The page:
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Senegal parrot (Poicephalus senegalus)
As their name implies, these birds come from Senegal but also Gambia, Guinea, Ghana and Cameroon. They were imported in large numbers in Europe, however they are little birds that remain in places where they grew, because of the food.
There are three species of Senegal parrots namely:
Poicephalus senegalus senegalus: which is recognized as the nominal race and it has a yellow belly. It comes from southern Mauritania, and it can also be found from southern Mali to Guinea and the islands of Los.
Poicephalus senegalus versteri: have a red belly and they are encountered from east Ghana to west Nigeria
Poicephalus senegalus mesotypus: with their orange belly they originate from eastern and north-eastern Nigeria, and can be encountered in northern Cameron or the south-west of Chad.
Their head is gray and down their throat they are colored in a light silver, the belly is colored in one of the colors called for by the 3 species, the tail has a dark brown tent and their green feathers of their feet look like grass.
They live between 25 and 30 years in the wild and in captivity there have been known a few cases that have reached 50 years
They are 23 cm long and weighing around 125-170 g
They lay between 3-4 eggs
Incubation period is 28 days
The young leave the nest after 42 days
They are excellent substitutes for large parrots as they easily attache to people and are very good speakers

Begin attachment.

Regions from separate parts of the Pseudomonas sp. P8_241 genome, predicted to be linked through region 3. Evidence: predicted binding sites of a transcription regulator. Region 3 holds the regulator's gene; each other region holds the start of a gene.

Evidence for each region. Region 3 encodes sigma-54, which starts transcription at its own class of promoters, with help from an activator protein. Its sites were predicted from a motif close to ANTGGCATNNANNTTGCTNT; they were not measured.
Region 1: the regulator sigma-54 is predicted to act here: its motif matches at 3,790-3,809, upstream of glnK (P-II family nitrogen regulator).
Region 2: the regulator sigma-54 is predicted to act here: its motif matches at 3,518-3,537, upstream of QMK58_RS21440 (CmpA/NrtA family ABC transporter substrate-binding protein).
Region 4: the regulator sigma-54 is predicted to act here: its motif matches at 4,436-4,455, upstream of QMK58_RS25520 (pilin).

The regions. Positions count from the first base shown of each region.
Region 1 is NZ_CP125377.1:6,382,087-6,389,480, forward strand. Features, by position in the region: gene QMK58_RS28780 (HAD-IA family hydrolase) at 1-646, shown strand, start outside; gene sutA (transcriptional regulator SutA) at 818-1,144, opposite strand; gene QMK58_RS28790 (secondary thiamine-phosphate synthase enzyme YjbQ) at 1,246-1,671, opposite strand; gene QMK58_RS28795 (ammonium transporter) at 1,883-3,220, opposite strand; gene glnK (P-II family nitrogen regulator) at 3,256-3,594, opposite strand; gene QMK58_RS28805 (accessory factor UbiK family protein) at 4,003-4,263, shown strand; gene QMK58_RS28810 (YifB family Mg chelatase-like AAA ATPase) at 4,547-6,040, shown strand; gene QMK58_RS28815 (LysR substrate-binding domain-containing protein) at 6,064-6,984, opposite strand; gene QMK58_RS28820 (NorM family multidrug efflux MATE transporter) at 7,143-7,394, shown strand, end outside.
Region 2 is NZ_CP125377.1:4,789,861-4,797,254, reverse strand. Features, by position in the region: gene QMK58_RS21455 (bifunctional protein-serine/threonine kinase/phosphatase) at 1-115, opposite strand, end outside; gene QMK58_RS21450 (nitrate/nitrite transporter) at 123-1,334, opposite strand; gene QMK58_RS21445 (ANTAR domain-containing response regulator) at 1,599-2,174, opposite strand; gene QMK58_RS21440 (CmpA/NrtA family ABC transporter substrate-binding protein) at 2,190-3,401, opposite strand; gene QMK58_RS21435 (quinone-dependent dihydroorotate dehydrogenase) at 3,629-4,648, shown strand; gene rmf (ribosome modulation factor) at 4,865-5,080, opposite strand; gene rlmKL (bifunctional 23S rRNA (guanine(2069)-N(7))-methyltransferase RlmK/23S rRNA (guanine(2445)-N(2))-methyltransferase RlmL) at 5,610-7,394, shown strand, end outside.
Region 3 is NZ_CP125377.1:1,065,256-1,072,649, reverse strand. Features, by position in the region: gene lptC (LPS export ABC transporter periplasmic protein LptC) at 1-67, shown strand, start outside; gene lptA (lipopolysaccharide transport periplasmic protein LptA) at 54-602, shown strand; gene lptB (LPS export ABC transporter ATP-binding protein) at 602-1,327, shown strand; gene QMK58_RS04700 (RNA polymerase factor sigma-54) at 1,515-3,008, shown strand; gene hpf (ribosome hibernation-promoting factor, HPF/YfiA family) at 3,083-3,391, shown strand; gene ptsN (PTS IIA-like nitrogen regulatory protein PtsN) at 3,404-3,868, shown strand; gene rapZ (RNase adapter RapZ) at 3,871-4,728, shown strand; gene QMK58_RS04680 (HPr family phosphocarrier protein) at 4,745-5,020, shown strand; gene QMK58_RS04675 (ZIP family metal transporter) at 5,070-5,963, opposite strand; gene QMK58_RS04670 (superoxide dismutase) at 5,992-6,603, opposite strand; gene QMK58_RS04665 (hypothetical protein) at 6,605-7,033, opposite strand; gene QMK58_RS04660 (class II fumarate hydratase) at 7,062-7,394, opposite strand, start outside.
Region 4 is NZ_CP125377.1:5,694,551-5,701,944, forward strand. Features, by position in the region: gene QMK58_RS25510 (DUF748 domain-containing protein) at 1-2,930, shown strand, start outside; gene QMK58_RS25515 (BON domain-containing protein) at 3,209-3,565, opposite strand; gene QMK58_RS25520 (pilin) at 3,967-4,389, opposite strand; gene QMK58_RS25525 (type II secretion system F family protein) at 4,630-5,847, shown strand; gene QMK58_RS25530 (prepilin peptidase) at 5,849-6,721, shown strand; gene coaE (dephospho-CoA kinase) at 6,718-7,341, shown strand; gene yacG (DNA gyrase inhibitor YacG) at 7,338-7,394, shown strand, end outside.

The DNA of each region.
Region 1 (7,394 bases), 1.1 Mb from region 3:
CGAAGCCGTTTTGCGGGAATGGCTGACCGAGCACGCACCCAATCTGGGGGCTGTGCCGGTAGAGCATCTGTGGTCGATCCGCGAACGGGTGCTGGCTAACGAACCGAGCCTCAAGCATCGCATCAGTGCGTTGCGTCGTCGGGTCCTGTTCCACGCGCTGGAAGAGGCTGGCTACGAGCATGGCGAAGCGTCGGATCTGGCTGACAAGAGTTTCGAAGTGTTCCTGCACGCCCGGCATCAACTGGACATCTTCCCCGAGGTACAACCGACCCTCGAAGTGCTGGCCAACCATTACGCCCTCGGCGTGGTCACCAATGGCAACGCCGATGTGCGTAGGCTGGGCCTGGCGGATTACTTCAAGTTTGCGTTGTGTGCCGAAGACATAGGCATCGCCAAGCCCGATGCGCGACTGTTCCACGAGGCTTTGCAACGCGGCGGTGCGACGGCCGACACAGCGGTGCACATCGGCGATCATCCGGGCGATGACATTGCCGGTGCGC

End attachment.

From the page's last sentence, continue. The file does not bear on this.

Determination of sex:
Although it is relatively difficult to determine the sex of this species, here are some clues that can guide us: the shape of “V” on the chest is usually longer for females, reaching between the legs, and in males it stops somewhere in the middle of the chest.
The head and beak of the female are usually a little smaller than males
Under the tail feathers are mostly green in males and females completely yellow
Of course males are usually larger and heavier than females
Living space, or cage:
They live in the wild mostly in forests and savannas on the edge. Senegal parrots are considered to be pest by farmers because they raid over fields of corn.
If they are kept in cages they should have a minimum of 50x50x70cm of space
There is very little information about what Senegal Parrots eat in the wild and that depends on the season probable but in captivity it is very important to feed them a mixture of seeds, sunflower, millet, barley, various nuts and peanuts, hemp seeds, peas, beans, grass seed, Indian sesame, fruits and vegetables like green beans, cucumber, beet, dandelion leaf, green corn, lettuce, green pepper, spinach, tomatoes, zucchini, carrots, pineapple, apples, bananas, oranges, plums, grapes, apricots, peaches, etc. the food must not miss to the parrot. Avoid giving them chocolate and avocado, those killed many birds.
It is known that these birds in captivity do not lay eggs until 3-4 years. Females reach maturity at the age of 2 and males about a year later. The nest is better to be a tree bark but if you can not make one you can make or buy one of standard plywood.
Nest must have a minimum width of 45 cm height and 20 to 25 entry hole should be 6-7 cm.
Usually the winter breeding period is from November to March
Generally the Senegal parrots lay between 2 and 3 eggs with a 3 cm length and a width of 2.5 cm.
The pups will not open their eyes out for 2-3 weeks; and the period in which they depend on their mother until after the 4th week as she provides the heat and of course the necessary food. The female will leave the nest very rarely during this time.
After 9 weeks after laying the eggs, chicks will begin to leave the nest and try to fly and
after 12-weeks they become independent of parents.